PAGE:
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By James Onochie, Crisis Magazine, Jan. 18, 2021

James Onochie holds degrees in philosophy and theology from Holy Apostles College and Seminary.


James OnochieIn the summer of 2020, from the quiet setting of my home office, I watched as many cities fell into manufactured implosions at the hands of the mob and cancel-culture. Up until that point, the general theme of 2020, in the wake of COVID-19, was unity to “stop” or to “slow the spread.” And so, as I watched the riots in response to the unfortunate death of George Floyd spread from city to city, under the blessing of municipal authorities and progressive politicians in office, it became apparent (by the destruction of property, lives, and livelihood) that the moral and intellectual fabric of the nation was again under attack by the institutions whose duty it was to protect her. The song of unity, which we had been asked to sing “wear a mask; save lives,” was replaced by “Black Lives Matter.”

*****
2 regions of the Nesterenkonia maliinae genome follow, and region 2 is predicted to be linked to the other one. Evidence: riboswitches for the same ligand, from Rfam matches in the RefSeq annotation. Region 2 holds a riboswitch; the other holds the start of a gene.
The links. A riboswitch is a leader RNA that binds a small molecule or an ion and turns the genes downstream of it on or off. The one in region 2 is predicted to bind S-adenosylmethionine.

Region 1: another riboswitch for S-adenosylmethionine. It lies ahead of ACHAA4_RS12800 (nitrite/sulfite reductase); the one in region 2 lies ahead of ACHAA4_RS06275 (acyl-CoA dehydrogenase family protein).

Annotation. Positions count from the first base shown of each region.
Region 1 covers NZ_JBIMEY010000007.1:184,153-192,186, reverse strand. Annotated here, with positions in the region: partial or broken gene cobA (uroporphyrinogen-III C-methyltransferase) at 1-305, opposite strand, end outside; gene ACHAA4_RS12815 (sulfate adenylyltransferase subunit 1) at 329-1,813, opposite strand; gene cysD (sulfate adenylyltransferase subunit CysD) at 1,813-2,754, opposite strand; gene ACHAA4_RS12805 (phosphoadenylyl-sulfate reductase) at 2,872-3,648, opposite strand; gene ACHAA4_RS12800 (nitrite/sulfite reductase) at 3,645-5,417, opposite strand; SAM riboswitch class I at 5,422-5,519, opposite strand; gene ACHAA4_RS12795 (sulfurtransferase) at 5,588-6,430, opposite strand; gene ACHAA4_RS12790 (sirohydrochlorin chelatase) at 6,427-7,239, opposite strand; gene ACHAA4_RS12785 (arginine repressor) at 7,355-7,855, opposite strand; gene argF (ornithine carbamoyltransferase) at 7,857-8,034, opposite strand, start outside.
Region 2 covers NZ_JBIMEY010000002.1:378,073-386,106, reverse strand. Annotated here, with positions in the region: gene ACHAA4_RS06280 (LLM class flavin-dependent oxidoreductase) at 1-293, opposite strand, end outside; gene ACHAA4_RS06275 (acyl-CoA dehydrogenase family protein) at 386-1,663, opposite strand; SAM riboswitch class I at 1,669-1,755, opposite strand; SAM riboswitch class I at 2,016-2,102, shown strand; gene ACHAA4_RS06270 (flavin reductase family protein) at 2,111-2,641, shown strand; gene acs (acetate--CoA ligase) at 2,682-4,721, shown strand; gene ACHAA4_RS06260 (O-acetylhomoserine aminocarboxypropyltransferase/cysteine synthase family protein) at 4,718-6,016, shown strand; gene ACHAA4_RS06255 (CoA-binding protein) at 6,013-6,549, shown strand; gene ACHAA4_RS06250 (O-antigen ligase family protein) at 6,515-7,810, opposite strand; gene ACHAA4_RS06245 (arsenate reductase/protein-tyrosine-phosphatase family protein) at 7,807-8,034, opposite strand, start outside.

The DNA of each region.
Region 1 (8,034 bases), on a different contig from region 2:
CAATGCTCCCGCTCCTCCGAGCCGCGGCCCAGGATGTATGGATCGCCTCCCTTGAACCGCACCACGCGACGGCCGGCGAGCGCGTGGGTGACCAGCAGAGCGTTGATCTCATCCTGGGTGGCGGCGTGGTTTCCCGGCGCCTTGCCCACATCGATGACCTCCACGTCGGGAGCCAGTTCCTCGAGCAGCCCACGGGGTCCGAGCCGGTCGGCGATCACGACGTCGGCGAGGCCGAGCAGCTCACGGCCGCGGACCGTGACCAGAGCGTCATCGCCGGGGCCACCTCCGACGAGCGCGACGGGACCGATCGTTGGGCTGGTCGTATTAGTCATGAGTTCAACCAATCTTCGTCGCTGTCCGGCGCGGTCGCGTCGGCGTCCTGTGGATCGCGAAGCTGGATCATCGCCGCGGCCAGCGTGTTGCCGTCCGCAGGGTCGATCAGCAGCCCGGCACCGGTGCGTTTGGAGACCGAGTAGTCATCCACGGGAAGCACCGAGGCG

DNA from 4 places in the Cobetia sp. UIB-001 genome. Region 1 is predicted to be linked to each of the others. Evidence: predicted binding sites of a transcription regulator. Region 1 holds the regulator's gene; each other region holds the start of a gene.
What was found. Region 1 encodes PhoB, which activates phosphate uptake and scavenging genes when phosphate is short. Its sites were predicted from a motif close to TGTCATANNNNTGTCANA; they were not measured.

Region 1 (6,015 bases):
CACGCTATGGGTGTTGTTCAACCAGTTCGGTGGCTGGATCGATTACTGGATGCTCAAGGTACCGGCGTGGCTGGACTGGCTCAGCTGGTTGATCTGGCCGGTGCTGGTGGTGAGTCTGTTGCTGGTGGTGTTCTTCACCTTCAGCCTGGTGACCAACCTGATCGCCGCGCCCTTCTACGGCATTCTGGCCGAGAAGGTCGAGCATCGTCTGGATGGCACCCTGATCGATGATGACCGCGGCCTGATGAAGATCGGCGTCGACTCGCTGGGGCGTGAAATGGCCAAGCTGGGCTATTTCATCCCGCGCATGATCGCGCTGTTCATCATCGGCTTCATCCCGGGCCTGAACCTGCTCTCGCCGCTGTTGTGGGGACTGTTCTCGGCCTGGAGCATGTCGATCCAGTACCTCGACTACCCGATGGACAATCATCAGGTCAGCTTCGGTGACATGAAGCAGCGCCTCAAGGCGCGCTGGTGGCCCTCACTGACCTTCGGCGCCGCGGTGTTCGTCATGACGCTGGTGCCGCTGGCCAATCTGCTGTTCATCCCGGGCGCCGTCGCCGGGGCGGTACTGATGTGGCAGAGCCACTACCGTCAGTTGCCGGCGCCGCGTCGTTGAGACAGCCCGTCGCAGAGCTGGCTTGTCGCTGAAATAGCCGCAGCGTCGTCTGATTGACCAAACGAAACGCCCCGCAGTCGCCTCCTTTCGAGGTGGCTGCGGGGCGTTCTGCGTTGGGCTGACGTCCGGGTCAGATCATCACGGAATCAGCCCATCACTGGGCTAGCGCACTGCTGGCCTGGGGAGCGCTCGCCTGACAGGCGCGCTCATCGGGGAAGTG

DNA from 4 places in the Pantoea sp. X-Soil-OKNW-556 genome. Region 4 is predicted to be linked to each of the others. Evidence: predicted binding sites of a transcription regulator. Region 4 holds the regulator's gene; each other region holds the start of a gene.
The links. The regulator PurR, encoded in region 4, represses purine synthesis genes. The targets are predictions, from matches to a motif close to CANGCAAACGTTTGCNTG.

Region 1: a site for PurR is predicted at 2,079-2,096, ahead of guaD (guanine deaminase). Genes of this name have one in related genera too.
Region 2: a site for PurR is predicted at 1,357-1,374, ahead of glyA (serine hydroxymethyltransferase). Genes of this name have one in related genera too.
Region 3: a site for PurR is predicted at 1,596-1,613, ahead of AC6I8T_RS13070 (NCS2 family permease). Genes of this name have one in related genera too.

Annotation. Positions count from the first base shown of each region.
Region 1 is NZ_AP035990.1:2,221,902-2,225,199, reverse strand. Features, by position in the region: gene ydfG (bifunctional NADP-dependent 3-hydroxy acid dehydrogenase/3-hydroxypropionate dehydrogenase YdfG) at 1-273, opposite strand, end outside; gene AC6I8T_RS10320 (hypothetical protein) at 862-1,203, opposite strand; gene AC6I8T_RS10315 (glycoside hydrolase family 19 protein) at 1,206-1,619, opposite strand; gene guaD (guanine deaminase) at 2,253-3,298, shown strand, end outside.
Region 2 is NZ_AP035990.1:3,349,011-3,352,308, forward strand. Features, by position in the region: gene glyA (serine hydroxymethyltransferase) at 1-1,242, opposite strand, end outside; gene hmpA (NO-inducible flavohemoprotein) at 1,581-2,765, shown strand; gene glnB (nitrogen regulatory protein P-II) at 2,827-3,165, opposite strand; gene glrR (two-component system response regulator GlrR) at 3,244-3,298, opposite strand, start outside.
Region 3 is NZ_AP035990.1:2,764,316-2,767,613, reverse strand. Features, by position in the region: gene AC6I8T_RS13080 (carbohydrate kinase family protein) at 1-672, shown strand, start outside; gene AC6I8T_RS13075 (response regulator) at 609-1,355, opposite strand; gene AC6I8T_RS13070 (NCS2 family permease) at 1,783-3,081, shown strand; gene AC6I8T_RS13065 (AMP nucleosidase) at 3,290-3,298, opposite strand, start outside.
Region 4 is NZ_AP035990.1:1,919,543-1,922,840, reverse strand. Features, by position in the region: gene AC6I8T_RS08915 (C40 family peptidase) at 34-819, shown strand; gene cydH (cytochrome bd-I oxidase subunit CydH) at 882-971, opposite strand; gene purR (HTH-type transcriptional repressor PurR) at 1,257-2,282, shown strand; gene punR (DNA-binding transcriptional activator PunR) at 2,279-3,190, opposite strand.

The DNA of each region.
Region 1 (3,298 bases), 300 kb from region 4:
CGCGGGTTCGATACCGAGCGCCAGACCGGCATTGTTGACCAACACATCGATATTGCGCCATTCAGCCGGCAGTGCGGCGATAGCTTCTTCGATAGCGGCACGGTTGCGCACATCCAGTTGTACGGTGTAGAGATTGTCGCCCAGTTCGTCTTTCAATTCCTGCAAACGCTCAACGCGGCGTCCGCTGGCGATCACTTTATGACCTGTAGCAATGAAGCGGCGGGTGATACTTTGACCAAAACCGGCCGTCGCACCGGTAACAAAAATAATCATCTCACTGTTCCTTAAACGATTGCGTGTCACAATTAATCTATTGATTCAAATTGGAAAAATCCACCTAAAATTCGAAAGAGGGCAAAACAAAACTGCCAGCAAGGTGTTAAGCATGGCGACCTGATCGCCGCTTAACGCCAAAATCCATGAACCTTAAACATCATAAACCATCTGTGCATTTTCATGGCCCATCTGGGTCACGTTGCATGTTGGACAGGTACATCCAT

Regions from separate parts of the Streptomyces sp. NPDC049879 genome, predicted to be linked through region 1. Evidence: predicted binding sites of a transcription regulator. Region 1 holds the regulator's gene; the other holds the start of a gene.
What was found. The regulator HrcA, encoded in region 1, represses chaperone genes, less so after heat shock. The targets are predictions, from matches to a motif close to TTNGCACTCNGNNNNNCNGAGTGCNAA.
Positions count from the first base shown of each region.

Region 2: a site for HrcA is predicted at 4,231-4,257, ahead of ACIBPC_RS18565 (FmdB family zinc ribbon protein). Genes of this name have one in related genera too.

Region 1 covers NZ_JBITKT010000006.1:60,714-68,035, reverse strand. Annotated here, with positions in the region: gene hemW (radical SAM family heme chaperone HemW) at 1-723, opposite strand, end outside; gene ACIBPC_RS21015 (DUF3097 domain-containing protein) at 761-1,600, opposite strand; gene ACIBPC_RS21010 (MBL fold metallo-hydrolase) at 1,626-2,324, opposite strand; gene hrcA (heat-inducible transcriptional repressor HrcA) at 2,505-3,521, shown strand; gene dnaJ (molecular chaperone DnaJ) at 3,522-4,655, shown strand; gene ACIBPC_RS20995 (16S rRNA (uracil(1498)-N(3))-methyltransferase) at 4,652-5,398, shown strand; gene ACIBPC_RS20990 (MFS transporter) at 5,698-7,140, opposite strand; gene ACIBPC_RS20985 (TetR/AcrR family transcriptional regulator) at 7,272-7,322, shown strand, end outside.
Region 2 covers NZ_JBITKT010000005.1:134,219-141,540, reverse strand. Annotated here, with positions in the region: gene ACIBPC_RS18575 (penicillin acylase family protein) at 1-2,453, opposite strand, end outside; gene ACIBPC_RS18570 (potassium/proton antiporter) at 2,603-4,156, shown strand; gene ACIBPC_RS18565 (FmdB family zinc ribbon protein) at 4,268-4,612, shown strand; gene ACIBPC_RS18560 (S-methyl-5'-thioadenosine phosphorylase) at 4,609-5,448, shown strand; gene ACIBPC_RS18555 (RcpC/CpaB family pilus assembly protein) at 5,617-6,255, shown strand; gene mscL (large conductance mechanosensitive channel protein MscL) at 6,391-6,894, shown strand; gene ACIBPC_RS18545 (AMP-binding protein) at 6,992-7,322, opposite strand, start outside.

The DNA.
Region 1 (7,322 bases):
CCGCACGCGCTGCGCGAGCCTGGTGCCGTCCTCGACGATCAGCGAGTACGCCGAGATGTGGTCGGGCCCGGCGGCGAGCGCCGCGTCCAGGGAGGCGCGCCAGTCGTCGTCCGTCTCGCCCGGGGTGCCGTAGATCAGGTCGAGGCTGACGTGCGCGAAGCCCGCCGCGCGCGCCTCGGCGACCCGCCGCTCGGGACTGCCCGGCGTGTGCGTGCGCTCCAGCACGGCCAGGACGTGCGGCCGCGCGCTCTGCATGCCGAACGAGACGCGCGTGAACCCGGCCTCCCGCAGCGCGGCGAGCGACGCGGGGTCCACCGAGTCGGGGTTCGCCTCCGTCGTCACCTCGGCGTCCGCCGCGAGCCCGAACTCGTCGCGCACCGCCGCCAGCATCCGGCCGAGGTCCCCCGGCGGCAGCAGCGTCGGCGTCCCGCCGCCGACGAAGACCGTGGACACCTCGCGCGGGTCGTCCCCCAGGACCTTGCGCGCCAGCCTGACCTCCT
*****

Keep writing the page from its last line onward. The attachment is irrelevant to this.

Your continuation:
To those who might deem this as an insensitive approach to the subject of race relations, I assure you it is not. My objective is not to be cavalier or dismissive, but to draw attention to the ever growing problem we have in this country—that of “mob” justice by “cancel culture;” neither of these serves the purpose of furthering true race relations.  …

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